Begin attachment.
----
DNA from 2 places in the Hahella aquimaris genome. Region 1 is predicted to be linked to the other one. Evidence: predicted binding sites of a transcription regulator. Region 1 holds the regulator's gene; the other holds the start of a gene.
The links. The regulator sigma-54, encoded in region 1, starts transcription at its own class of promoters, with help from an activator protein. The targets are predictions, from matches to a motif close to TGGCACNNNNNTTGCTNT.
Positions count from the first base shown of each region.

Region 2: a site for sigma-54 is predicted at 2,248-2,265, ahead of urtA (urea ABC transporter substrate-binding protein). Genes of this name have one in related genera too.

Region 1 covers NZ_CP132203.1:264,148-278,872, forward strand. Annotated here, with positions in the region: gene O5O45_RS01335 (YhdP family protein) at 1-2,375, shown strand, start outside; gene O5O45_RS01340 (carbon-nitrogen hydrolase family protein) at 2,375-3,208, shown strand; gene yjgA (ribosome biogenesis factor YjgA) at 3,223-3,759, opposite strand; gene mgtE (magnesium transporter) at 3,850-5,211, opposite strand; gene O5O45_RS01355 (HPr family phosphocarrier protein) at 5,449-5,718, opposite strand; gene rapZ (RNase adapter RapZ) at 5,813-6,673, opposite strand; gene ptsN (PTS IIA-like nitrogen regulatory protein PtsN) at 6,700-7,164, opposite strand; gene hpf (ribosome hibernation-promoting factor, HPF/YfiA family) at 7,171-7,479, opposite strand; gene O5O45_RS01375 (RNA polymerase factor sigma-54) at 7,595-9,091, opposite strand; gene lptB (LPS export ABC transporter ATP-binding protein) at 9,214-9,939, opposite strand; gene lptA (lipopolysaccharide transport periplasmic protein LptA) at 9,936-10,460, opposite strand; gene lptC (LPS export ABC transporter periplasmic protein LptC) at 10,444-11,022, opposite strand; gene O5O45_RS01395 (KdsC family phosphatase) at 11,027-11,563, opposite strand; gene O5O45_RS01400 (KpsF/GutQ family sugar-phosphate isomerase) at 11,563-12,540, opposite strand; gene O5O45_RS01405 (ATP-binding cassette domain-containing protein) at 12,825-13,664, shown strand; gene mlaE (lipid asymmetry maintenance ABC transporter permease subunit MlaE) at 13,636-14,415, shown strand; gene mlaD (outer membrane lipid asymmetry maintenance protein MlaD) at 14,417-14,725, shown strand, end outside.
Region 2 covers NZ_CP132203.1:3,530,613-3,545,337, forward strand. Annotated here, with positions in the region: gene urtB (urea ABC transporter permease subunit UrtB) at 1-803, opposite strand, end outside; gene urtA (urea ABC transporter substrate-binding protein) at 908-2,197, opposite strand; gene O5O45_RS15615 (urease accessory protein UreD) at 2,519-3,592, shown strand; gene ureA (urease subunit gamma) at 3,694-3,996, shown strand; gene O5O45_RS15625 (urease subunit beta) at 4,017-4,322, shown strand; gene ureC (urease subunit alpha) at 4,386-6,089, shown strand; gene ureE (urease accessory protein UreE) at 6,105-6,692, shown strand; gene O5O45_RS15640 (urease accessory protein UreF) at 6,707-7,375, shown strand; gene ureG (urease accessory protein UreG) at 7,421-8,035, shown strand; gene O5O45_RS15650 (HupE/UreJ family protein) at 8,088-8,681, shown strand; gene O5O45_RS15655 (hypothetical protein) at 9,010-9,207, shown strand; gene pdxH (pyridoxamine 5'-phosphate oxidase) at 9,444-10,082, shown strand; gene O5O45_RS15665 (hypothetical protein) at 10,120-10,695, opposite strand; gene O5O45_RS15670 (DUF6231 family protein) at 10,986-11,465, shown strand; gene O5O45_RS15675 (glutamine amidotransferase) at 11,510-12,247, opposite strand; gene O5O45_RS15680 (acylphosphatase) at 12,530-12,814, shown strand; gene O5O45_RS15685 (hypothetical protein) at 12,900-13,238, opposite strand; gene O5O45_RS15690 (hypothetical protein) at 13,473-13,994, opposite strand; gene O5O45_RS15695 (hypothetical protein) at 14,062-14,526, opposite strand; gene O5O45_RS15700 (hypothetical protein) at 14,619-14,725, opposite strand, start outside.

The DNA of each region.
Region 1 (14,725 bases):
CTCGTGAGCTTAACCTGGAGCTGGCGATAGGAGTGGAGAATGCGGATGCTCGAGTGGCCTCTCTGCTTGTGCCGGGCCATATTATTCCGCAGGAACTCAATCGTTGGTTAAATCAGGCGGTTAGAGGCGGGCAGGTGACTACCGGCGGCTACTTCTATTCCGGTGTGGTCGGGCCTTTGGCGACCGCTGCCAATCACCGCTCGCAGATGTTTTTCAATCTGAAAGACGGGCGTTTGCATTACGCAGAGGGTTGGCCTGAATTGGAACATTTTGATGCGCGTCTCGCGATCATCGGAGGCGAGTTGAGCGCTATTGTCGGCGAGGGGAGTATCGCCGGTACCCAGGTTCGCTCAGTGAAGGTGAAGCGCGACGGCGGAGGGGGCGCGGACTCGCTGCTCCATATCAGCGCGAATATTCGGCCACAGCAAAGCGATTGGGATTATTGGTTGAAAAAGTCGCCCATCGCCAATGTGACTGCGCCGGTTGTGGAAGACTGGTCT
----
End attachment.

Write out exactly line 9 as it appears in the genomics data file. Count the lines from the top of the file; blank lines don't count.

CTCGTGAGCTTAACCTGGAGCTGGCGATAGGAGTGGAGAATGCGGATGCTCGAGTGGCCTCTCTGCTTGTGCCGGGCCATATTATTCCGCAGGAACTCAATCGTTGGTTAAATCAGGCGGTTAGAGGCGGGCAGGTGACTACCGGCGGCTACTTCTATTCCGGTGTGGTCGGGCCTTTGGCGACCGCTGCCAATCACCGCTCGCAGATGTTTTTCAATCTGAAAGACGGGCGTTTGCATTACGCAGAGGGTTGGCCTGAATTGGAACATTTTGATGCGCGTCTCGCGATCATCGGAGGCGAGTTGAGCGCTATTGTCGGCGAGGGGAGTATCGCCGGTACCCAGGTTCGCTCAGTGAAGGTGAAGCGCGACGGCGGAGGGGGCGCGGACTCGCTGCTCCATATCAGCGCGAATATTCGGCCACAGCAAAGCGATTGGGATTATTGGTTGAAAAAGTCGCCCATCGCCAATGTGACTGCGCCGGTTGTGGAAGACTGGTCT